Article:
to nicotine and having wider waistlines.
In talks last week at the annual meeting
of The American Society of Human Genetics
here, researchers announced
that some “Neandertal” genetic variants inherited by
modern humans outside of
Africa are not peculiarly Neandertal genes, but represent
the ancestral human condition. The work highlights just
how much diversity was lost
when people passed through
a genetic bottleneck as they
moved out of Africa.
“They left many beneficial
variants behind in Africa,” says
evolutionary genomicist Tony
Capra of Vanderbilt University
in Nashville, who reported the results. “In-
terbreeding with Neandertals provided an
opportunity to get back some of those vari-
ants, albeit with many potentially weakly
deleterious Neandertal alleles as well.”
His team found the ancient African vari-
ants when they scrutinized the genomes of
more than 20,000 people in the 1000 Ge-
nomes Project and Vanderbilt’s BioVU data
bank of electronic health records. They
soon noticed a strange pattern: Stretches of
chromosomes inherited from Neandertals
also carried ancient alleles, or mutations,
found in all the Africans they studied, in-
cluding the Yoruba, Esan, and Mende peo-
ples. The researchers found 47,261 of these
single-base changes across the genomes of
Europeans and 56, 497 in Asians, Capra says.
In Eurasians these alleles are only found
next to Neandertal genes, suggesting all this
DNA was acquired at the same time, when
the ancestors of today’s Eurasians mated
with Neandertals roughly 50,000 years ago.
The most parsimonious explanation is that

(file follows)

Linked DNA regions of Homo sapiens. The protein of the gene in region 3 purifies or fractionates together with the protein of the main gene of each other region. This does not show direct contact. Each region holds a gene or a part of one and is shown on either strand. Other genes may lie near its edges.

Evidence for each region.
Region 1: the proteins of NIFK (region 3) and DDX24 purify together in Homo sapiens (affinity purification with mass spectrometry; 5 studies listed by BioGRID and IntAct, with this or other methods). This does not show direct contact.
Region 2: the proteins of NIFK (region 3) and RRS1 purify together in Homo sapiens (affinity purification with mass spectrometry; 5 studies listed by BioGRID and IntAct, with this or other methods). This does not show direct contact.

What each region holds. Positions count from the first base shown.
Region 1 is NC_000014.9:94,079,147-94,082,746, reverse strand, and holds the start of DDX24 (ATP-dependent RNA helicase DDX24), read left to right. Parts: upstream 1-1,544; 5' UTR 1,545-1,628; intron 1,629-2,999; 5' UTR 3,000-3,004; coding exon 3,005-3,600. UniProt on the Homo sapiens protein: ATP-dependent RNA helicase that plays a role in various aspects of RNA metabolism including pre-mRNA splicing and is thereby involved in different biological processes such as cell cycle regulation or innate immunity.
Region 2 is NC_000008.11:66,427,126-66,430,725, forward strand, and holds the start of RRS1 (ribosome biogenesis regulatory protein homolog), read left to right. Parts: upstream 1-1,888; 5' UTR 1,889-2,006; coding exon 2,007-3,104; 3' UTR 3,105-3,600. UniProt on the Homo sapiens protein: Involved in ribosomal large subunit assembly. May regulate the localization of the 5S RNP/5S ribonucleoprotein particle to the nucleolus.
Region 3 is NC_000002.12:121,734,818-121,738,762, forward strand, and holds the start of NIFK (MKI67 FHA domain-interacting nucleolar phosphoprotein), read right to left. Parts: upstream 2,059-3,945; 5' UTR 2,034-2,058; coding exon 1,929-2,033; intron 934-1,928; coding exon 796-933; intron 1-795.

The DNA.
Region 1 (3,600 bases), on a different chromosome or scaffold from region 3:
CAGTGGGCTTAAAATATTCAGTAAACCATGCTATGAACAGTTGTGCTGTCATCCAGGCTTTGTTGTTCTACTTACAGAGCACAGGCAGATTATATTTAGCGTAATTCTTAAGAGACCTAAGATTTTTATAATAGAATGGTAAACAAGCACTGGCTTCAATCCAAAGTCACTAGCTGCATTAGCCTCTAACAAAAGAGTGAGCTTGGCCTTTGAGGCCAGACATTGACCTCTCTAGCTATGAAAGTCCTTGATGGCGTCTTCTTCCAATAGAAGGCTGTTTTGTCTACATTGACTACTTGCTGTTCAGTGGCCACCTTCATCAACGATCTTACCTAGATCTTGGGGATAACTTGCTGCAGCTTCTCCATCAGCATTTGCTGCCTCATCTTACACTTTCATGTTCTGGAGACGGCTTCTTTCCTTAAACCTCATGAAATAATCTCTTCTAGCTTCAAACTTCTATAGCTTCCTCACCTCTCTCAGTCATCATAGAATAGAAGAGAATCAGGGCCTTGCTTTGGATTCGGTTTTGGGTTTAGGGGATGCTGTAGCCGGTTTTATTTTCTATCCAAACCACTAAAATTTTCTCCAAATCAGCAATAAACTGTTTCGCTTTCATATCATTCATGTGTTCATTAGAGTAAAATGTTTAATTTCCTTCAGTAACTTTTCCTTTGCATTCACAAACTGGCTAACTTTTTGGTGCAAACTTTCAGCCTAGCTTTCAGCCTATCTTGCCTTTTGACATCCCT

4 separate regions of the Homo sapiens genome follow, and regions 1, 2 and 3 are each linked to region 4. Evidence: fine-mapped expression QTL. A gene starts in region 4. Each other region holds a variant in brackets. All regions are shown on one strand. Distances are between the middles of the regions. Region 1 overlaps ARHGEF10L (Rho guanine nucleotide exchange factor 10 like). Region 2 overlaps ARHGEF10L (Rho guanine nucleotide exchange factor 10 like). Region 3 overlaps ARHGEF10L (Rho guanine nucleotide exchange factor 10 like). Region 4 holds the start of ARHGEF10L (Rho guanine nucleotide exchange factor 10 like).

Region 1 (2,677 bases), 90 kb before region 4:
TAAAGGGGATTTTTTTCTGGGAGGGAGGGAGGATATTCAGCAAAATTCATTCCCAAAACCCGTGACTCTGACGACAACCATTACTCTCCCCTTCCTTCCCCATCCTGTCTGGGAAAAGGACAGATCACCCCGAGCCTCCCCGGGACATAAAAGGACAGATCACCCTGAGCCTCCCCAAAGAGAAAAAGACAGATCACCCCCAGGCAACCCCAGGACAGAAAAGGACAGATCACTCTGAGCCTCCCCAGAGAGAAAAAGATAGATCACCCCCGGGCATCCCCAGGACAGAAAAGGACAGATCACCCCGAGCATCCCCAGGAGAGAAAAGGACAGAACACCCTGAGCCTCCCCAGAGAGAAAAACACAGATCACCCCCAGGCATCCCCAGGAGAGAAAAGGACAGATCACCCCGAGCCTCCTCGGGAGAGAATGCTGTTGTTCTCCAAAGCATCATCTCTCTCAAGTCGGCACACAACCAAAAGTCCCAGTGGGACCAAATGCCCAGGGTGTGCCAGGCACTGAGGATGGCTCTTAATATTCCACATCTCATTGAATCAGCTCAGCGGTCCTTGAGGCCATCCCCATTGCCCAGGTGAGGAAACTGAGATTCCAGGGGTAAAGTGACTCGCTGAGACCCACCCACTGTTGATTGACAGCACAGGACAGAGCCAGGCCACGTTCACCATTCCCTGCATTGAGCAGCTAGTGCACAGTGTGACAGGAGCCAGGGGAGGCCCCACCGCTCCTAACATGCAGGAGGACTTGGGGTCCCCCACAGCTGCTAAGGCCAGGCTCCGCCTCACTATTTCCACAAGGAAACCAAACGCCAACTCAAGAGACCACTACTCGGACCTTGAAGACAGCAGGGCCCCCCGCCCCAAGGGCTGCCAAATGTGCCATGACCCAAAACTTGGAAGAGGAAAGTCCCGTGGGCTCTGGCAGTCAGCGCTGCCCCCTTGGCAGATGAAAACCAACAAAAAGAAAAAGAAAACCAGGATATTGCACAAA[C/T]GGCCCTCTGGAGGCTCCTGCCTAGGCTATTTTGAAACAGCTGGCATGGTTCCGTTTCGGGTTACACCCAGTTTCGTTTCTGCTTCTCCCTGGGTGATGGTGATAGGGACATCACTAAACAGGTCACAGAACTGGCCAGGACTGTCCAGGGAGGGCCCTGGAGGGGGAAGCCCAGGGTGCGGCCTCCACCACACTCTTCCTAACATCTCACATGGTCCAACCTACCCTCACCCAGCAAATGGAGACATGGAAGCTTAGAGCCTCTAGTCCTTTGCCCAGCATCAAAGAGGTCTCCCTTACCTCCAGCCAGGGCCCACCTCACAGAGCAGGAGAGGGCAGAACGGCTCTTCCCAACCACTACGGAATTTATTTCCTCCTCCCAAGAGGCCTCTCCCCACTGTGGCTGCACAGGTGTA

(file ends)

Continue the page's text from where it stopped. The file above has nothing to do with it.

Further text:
these alleles represent the ancestral human
condition, inherited by both Neandertals and
modern humans in Africa from their common
ancestor, Capra says. When people migrated
out of Africa, their small numbers resulted in
a bottleneck, in which they lost many alleles
that remained in larger populations in Africa.
Later, the Neandertals reintroduced these alleles—along with distinct Neandertal genes—
to the ancestors of Eurasians, Capra says.
Some of these ancient alleles were beneficial,
such as one that boosted immune responses.
But today’s humans might prefer to shed
others. So far, Capra’s team has found three
functional variants, which are
associated with addiction to
nicotine, a wider waistline,
and skin pigmentation.
The data are “very compelling that Neandertals bring
back some of the lost ancestral
variance,” of modern humans,
said geneticist Mait Metspalu
of the Estonian Biocentre in
Tartu, who heard the talks.
Geneticists at the meeting
also zeroed in on archaic DNA
Using software that evaluates gene expression, Vanderbilt graduate student
Laura Colbran found that Neandertal versions of FOXP2 would have pumped out
much less of its protein than is expressed in
modern brains. A rare mutation that causes
members of a family to produce half the
usual amount of FOXP2 protein also triggered severe speech defects, notes Simon
Fisher, director of the Max Planck Institute
for Psycholinguistics in Nijmegen, the Netherlands, who discovered the gene. Boosting
FOXP2 expression may have been key to
modern human language, he says. j
By Ann Gibbons, in Orlando, Florida
Children in Madagascar’s capital city wear masks to
protect themselves from pneumonic plague.
“ … Neandertals
some of the